But if you travel to the north of Israel and take a few wrong turns, you will find a company in the middle of nowhere that has changed the face of the textile business and created a high-tech company out of what is maybe the most labor intensive industry that exists.
Tefron (TFR) has leveraged its expertise in designing “to the body” intimate clothing, becoming the global leader in seamless and engineered apparel, and taking a dominant market position in performance sportswear. If you look at the shirt you are wearing, you will see all of the stitches and seams that make it into the garment it is. To produce one shirt is a labor-intensive task. Yet Tefron’s seamless technology eliminates this labor.
One indication of this company’s achievements is that apparel giant Nike (NYSE:NKE) is establishing a “Center of Excellence” partnership with Tefron to produce an entire line of active wear based on this technology. Through this strategic partnership, Tefron will serve as Nike’s primary source in the development and manufacture of Nike’s seamless products in its Global, Seamless and Pro projects.
While the size of this market is approximately half a billion dollars, many in the industry believe this will grow to more than $3 billion in the next 3-4 years. Anticipating this aggressive growth, Nike, which may be one of the most successful marketing companies of all time, will invest $50 million just to market this product line.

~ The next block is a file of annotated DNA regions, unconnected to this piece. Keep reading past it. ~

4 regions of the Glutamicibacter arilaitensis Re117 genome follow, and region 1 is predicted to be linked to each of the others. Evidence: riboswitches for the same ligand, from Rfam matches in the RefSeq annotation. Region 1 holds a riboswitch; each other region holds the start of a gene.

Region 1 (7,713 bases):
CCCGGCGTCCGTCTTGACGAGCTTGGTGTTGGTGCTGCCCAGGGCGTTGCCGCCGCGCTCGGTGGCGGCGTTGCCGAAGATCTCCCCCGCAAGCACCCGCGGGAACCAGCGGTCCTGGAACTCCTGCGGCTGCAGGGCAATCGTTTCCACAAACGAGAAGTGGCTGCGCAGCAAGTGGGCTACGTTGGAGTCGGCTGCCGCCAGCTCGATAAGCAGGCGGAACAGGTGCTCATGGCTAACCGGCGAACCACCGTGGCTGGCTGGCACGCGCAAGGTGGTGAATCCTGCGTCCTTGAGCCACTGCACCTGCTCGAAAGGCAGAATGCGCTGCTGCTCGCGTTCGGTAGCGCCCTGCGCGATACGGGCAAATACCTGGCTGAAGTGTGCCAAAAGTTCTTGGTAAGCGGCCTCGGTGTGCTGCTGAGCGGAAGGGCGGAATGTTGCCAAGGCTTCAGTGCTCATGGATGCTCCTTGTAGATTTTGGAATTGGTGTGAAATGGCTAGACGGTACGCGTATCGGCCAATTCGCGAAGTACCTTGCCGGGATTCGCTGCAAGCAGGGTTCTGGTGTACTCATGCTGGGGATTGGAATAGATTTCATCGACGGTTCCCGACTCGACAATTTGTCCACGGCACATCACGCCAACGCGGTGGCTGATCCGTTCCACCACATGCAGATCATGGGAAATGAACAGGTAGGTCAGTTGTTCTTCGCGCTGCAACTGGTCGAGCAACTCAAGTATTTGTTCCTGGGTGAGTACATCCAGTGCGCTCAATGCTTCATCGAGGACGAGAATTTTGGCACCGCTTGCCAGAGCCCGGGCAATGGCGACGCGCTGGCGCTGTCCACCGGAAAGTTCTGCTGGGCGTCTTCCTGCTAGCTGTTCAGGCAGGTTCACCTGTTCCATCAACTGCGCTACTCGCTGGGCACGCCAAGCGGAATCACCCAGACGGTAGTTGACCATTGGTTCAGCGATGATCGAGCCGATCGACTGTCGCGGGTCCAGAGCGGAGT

The stock is now trading 20% off its high (around $11.30 as of 9/21/06), in part due to the seasonality of its swimwear business. As we head into the fourth quarter of the year, traditionally the strongest for the company, we will possibly see a strong rebound in the swimwear business, which, incidentally, is not the major growth engine behind the company.
Also contributing to the slump in share price was some investor worry about how the recent conflict with Hizbullah would affect Tefron’s ability to meet its production goals. However, there has not been any recent evidence to justify that fear.
With a strong increase in gross margins of 21.7% from 14.7%, and continued profit growth in the high to mid-teens, the share price looks cheap especially when comparing it to other textile firms. The share is currently trading with a dividend yield of 2.20%, which is an added bonus. In my opinion, the sell-off in the stock is overdone, and we can see potential for a strong fourth quarter and continued growth in 2007.
Disclosure: In the normal course of doing business, we may buy or sell shares of the securities discussed herein for our personal accounts, our corporate accounts, or our clients’ accounts.